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Preschooler Development: 3-4 years


preschool girl playing in garden with older woman


Preschoolers come in all shapes and sizes, but preschooler development at 3-4 years typically has a few things in common. Here’s what your preschooler might be doing.

Preschooler development at 3-4 years: what’s happening

This is an important period in emotional development for your preschooler.

During this year your child really starts to understand that her body, mind and feelings are her own. She’s much better at recognizing her own feelings – such as happiness, sadness, fear or anger.

Your child also shows a wide range of feelings, including fear of imaginary things, concern about how others act and affection for familiar people. As his self-esteem develops, he’ll learn to reassure himself that things are OK and he’ll get better at handling his emotions. Your child will start to form real friendships now and develop more social skills.

Playing and learning
Play is important because it’s still how your child learns and explores feelings. She’s becoming more interested in playing with other children and might start to play more cooperatively in small groups. She understands the concept of “mine” and “his/hers” so sharing starts to get easier.

Preschool friends become more important, and it’s common for preschoolers to have imaginary friends too.

Your child is interested in new experiences and is becoming more creative during play - for example, he might play pretend games with imaginary friends or toys, such as having a tea party with his toys. At this age, he can probably tell the difference between real and fantasy.

Did you know?
By four, your child might enjoy tricking others and describing what happened - for example, “Mom thought I was asleep!” At the same time, she’ll also worry about being tricked by others.

Your preschooler might be very curious about bodies - his own and other people’s. He’ll try different roles and behaviour, and might play “doctor” or “mom and dad”. This combination of natural curiosity and role-playing sometimes leads to childhood sex play - for example, looking at his own and other children’s genitals.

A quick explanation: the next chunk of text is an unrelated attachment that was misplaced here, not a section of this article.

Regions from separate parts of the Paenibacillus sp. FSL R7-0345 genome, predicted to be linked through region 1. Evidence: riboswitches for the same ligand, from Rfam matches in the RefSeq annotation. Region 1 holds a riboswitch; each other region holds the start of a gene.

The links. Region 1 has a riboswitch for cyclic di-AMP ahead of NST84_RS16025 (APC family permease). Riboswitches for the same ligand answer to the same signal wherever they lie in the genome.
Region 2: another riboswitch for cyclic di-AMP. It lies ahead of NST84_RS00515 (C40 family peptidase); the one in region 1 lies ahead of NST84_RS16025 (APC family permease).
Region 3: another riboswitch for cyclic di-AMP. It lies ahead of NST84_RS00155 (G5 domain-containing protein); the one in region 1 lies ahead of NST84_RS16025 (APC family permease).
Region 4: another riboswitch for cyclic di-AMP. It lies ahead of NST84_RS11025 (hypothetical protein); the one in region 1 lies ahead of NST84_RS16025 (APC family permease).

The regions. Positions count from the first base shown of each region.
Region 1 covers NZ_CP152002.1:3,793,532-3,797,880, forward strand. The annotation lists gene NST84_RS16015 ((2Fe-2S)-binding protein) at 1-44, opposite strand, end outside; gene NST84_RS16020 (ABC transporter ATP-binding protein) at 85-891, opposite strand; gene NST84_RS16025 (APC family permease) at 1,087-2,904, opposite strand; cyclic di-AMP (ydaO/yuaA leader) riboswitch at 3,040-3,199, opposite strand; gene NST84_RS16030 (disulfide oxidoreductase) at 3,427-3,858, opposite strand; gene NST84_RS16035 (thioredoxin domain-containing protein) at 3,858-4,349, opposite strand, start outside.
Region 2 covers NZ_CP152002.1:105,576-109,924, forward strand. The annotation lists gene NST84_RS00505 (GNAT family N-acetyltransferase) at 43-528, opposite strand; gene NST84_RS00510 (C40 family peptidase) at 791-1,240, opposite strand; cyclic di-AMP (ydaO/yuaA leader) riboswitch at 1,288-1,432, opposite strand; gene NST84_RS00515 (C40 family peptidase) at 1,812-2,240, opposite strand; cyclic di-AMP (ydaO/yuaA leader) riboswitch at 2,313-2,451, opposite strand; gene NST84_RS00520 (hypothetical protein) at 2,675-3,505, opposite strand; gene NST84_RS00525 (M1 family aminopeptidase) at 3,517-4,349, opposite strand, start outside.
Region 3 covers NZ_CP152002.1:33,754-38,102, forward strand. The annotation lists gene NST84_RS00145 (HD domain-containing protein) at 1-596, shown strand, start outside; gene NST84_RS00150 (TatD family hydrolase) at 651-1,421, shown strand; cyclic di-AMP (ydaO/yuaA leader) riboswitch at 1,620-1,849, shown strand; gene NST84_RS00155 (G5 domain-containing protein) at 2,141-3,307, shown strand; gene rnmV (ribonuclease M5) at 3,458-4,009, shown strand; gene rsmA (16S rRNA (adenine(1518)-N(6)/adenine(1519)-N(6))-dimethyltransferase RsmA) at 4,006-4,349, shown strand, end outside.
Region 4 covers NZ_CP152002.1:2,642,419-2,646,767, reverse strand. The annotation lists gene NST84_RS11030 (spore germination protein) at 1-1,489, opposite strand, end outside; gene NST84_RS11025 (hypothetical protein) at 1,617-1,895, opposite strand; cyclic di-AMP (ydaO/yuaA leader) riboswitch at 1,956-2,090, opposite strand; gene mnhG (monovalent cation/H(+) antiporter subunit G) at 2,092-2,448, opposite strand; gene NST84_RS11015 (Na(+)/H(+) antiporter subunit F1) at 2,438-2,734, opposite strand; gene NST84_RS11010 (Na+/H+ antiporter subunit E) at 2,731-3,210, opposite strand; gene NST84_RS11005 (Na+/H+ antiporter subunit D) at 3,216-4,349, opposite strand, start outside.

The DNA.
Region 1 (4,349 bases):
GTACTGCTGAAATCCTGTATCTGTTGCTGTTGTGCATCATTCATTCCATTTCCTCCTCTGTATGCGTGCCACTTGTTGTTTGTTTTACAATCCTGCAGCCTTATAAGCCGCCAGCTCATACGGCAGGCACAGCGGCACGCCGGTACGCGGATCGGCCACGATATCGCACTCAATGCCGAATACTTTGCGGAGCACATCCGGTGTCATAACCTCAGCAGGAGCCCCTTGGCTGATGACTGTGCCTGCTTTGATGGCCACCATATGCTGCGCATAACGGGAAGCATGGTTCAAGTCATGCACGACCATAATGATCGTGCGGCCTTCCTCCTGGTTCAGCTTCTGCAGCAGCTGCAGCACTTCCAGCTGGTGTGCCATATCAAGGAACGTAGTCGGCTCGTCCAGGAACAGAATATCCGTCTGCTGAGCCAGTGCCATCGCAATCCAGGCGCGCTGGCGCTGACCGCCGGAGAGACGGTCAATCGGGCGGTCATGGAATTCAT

Tip: Although sex play is normal at this age, if you’re worried about how your child behaves during sex play, it’s a good idea to talk with your doctor or another qualified health professional.

Your child’s language will develop a lot this year. She’ll show more interest in communicating and might show interest in telling stories and having conversations.

He’ll learn hundreds of new words this year. He learns words by listening to you and other adults and by guessing from context. He also learns from new experiences and from listening to stories read out loud. He’ll still understand many more words than he says.

Around three years, your child will understand hundreds of words and use sentences of 3-5 words, or even more. Other people will understand what she’s saying most of the time. She’ll point to parts of pictures - for example, the nose of a cow - and name common objects.

By four, he’ll speak in longer sentences of around 5-6 words or more. Other people will understand him all the time. He understands most things you say and will follow instructions with 2-3 steps, as long as they’re about familiar things - for example, “Close the book, and give it to Mom”. He’ll understand adjectives such as “long” or “thin”, and use “feeling” words like “happy” or “sad”.

Your preschooler is fascinated by the world around her and will ask “who”, “what” and “why” questions as she tries to understand more about her world.

Your child understands opposites like big/small and more/less and concepts like “on”, “in” and “under”. He loves telling stories and can remember and recite nursery rhymes. He’ll start to identify letters and numbers when you name them, and can count up to four objects and sort them by colour and shape.

Everyday skills
Your preschooler will love it when you eat family meals together. She understands your family routine and appreciates special events, like birthdays.

Your child can feed himself, put on shoes that don’t have laces, undo buttons and do a bit more for himself when he’s getting dressed.

She’ll probably be toilet trained and can do some daily hygiene tasks on her own, like going to the toilet alone, wiping her bottom and washing her hands and face. She’ll still need your help and supervision with tasks like brushing teeth.

Your preschooler loves moving and being active. He’s getting better at walking up stairs, pedaling a tricycle, throwing, catching and kicking a ball, running, climbing, jumping, hopping and balancing on one foot.

When it comes to using her hands, your preschooler might have the skills to draw a circle or square, build big towers of up to 10 blocks and use scissors. She’ll love using crayons, pencils and paintbrushes, which is great because drawing and painting fire up your child’s imagination.